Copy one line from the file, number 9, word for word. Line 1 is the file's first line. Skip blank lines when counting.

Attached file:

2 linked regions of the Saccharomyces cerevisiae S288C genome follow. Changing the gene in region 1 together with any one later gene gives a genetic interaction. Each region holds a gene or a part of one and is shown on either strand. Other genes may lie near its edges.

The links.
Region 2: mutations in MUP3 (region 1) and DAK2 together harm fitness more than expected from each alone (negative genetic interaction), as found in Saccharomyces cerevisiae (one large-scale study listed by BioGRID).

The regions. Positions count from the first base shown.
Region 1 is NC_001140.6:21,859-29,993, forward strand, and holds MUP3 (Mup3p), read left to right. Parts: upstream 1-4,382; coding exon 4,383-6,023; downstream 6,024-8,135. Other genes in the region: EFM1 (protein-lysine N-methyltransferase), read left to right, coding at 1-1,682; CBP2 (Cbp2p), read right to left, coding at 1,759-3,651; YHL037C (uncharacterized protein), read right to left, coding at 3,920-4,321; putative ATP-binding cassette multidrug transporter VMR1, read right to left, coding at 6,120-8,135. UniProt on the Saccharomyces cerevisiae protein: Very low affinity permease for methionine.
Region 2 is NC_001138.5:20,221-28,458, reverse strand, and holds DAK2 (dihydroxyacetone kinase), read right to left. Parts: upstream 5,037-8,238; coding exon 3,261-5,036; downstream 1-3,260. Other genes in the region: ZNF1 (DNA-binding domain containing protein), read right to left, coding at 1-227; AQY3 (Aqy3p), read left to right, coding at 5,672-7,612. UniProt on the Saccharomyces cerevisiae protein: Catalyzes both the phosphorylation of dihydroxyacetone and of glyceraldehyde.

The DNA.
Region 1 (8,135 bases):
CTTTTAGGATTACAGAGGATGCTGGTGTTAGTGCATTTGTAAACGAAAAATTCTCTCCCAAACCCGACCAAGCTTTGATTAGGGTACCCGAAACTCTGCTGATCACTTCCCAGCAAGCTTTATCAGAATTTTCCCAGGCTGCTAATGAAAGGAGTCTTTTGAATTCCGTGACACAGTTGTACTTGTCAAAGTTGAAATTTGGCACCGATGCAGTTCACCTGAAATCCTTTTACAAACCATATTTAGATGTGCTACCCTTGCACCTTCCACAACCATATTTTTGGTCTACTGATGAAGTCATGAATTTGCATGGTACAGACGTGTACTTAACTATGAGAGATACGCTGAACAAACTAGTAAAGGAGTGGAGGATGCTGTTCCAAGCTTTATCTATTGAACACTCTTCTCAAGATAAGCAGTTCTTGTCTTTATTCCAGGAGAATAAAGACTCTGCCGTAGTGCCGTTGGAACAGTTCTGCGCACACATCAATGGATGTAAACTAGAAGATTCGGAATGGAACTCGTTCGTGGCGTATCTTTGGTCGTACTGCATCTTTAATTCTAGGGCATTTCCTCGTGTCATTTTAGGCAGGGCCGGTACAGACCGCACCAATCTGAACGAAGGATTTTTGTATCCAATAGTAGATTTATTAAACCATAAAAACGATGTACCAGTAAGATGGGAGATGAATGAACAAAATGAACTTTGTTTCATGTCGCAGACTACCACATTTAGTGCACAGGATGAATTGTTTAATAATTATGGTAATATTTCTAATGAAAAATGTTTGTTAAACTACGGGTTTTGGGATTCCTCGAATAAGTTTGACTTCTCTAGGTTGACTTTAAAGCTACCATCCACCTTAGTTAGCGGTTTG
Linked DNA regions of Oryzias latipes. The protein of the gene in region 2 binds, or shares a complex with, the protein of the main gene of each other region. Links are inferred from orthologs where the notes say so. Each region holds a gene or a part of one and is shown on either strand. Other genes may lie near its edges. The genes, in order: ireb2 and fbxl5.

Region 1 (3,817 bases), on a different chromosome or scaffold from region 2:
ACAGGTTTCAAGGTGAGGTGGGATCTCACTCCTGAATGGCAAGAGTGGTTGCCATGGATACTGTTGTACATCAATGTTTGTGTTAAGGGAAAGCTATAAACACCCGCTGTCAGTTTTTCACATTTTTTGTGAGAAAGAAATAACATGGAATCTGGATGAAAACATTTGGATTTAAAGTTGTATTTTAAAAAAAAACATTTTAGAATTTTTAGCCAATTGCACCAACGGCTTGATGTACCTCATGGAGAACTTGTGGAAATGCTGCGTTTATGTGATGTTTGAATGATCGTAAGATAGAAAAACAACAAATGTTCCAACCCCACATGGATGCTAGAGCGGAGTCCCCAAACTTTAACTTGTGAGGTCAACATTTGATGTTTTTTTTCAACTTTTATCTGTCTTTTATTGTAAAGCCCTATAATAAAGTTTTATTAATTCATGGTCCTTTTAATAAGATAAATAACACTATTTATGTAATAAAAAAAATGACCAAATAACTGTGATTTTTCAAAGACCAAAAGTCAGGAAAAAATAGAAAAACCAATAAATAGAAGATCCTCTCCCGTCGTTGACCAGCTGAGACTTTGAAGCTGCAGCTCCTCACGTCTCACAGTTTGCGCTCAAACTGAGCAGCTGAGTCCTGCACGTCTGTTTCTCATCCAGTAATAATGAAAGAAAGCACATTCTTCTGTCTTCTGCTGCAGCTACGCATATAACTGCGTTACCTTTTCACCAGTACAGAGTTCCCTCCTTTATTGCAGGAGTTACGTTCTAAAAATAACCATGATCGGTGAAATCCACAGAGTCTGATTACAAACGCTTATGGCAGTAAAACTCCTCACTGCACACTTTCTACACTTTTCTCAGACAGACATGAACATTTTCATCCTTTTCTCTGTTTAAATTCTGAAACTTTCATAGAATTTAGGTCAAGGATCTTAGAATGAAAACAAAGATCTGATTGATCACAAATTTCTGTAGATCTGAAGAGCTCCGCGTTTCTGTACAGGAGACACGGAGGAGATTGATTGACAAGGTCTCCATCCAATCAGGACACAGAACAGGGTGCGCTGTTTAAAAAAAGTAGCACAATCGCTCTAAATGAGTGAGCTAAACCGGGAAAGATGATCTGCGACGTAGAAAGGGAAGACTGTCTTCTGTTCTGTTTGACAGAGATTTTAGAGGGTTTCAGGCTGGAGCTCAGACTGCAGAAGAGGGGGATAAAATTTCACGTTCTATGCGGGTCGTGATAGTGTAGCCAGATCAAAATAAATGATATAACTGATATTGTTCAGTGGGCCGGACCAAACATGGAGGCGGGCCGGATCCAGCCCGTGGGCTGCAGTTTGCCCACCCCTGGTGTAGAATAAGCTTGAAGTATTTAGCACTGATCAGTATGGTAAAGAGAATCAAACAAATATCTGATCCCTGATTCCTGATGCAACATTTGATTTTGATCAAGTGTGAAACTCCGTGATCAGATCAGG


CTTTTAGGATTACAGAGGATGCTGGTGTTAGTGCATTTGTAAACGAAAAATTCTCTCCCAAACCCGACCAAGCTTTGATTAGGGTACCCGAAACTCTGCTGATCACTTCCCAGCAAGCTTTATCAGAATTTTCCCAGGCTGCTAATGAAAGGAGTCTTTTGAATTCCGTGACACAGTTGTACTTGTCAAAGTTGAAATTTGGCACCGATGCAGTTCACCTGAAATCCTTTTACAAACCATATTTAGATGTGCTACCCTTGCACCTTCCACAACCATATTTTTGGTCTACTGATGAAGTCATGAATTTGCATGGTACAGACGTGTACTTAACTATGAGAGATACGCTGAACAAACTAGTAAAGGAGTGGAGGATGCTGTTCCAAGCTTTATCTATTGAACACTCTTCTCAAGATAAGCAGTTCTTGTCTTTATTCCAGGAGAATAAAGACTCTGCCGTAGTGCCGTTGGAACAGTTCTGCGCACACATCAATGGATGTAAACTAGAAGATTCGGAATGGAACTCGTTCGTGGCGTATCTTTGGTCGTACTGCATCTTTAATTCTAGGGCATTTCCTCGTGTCATTTTAGGCAGGGCCGGTACAGACCGCACCAATCTGAACGAAGGATTTTTGTATCCAATAGTAGATTTATTAAACCATAAAAACGATGTACCAGTAAGATGGGAGATGAATGAACAAAATGAACTTTGTTTCATGTCGCAGACTACCACATTTAGTGCACAGGATGAATTGTTTAATAATTATGGTAATATTTCTAATGAAAAATGTTTGTTAAACTACGGGTTTTGGGATTCCTCGAATAAGTTTGACTTCTCTAGGTTGACTTTAAAGCTACCATCCACCTTAGTTAGCGGTTTG